The Duwamish In Me

Old DuwamishSeattle’s Native American Tribe, the Duwamish, features prominently in several of my novels and short stories. I have a strong affinity to the original people of my hometown and to the river that bears their name. Duwamish, or more properly, Dwf’Du’Absh, means “People of the Inside.” The name’s origins are obscure but it probably refers to their village’s location inside Elliott Bay where it was sheltered from the prevailing storm winds by the headlands of West Seattle. Another possibility is that the village was directly between the Cascade and Olympic Mountain ranges. Furthermore, Elliott Bay is midway along the length of Puget Sound, so the village was at the geographic center of the region, and also at the center of the ancient trade and travel networks that coursed through it. The Duwamish were, and are, very much a people of the inside.

So, how did I come by my strong affection for the Duwamish? I’ve got no Duwamish blood in me that I know of, but I still feel a kinship to the tribe. Most significantly to me is one of my earliest childhood memories. There’s not much to it but a brief flashback. I was about three years old, and was getting a severe scolding from my mother for having once again tracked mud into the house and onto the carpet.

That mud was Duwamish River mud. I was in big trouble for two reasons. First, as I mentioned, I had soiled the carpet once again. And second and most importantly, my mother had warned me severely against going down to the riverside alone–she feared I might fall in and drown. But I was a plucky little kid and hard to discourage from something that fascinated him. We lived in a government housing project that had been built on the banks of the Duwamish, on land once occupied by the longhouses of the tribe. I would scamper among the many long, low apartment buildings of the complex to get to the river, where I never tired of tossing sticks and rocks into the smoothly flowing muddy waters. But my little sneakers paid the price, often getting globbed up with river mud.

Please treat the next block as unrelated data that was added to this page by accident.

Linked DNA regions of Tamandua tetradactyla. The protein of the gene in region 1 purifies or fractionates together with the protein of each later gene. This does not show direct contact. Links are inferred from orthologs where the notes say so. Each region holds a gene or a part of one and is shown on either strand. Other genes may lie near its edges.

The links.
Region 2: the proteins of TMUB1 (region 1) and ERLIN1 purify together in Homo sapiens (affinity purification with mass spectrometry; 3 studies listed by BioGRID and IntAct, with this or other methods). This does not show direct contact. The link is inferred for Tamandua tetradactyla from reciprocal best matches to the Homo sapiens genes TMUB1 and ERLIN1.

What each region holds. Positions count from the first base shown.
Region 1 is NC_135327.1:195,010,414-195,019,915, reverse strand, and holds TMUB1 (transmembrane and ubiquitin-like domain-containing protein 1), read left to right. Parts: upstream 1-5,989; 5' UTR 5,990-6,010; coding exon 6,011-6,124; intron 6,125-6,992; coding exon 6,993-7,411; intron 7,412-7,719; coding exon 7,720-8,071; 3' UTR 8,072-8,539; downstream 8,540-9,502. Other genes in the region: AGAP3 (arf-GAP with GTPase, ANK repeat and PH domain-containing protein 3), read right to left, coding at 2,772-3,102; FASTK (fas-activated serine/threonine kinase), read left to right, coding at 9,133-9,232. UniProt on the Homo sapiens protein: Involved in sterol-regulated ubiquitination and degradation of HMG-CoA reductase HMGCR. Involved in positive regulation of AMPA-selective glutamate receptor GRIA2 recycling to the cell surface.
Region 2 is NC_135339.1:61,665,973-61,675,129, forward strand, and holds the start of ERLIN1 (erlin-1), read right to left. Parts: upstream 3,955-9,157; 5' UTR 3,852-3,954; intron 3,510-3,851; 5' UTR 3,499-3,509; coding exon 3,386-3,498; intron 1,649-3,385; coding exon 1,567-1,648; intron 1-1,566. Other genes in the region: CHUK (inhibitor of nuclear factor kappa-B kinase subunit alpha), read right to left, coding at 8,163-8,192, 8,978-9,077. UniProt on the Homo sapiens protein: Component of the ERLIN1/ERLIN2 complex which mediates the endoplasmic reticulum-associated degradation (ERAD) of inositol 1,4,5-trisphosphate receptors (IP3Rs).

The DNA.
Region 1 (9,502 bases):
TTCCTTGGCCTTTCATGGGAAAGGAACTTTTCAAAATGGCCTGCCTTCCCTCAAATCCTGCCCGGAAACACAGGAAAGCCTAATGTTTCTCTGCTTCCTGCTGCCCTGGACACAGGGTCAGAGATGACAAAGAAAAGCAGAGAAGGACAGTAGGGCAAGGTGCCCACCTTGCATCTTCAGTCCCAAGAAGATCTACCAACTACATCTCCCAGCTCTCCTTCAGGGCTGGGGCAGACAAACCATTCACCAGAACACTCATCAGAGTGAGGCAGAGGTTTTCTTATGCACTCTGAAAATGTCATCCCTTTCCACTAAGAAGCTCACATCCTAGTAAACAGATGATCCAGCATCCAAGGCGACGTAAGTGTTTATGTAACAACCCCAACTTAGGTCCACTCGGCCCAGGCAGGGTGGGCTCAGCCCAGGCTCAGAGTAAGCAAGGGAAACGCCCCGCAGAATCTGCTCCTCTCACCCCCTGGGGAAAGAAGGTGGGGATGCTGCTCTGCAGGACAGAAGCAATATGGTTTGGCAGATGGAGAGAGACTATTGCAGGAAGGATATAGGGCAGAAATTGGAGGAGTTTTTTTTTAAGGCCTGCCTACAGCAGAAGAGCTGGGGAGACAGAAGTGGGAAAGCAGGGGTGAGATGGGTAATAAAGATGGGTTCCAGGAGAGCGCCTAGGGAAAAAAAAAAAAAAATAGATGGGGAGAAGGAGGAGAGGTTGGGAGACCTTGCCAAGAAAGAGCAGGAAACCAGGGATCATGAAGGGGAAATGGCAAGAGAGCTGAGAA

So the connection I feel to the tribe lies in my earliest memories. I grew from an infant to a small rambunctious boy in the exact place the tribe called home before the 1850s brought American culture, strife, and diseases that nearly annihilated them. The link I share with the Duwamish Tribe comes from our common place of origin.

Come to think of it, the South Park Housing Project’s long, single-story buildings—each with several apartments where families lived in the same building—now seem reminiscent of the longhouses that predated them on the same spot. And like those longhouses, the project’s buildings are all long gone. Paved lots and large concrete warehouses now coldly reflect on the river’s waters. So I am like the Duwamish people in that way, too. My home place is no more.

But the Duwamish River remains. The banks where I once played like generations of Duwamish children before me, those banks still exist. And the river still rolls by placidly. Some things never change.

I have written about the Duwamish People in my short story, Blood Tide, and in my most recent novel, Rainier Erupts. To research these works, I have attended Lushootseed language classes at the Duwamish Tribal Museum. In that new building overlooking the Duwamish River I found tribe members to be welcoming, warm, and helpful to me even though I am formally an outsider to their community. Perhaps they sense as I do that my origins give me a special kind of kinship with them. I am, after all, one of those people whose earliest childhood memories are of playing beside the Duwamish River.

About Tom Hopp

Thomas P Hopp is a scientist and author living in Seattle. He writes Peyton McKean mystery stories and the Dinosaur Wars science fiction series.
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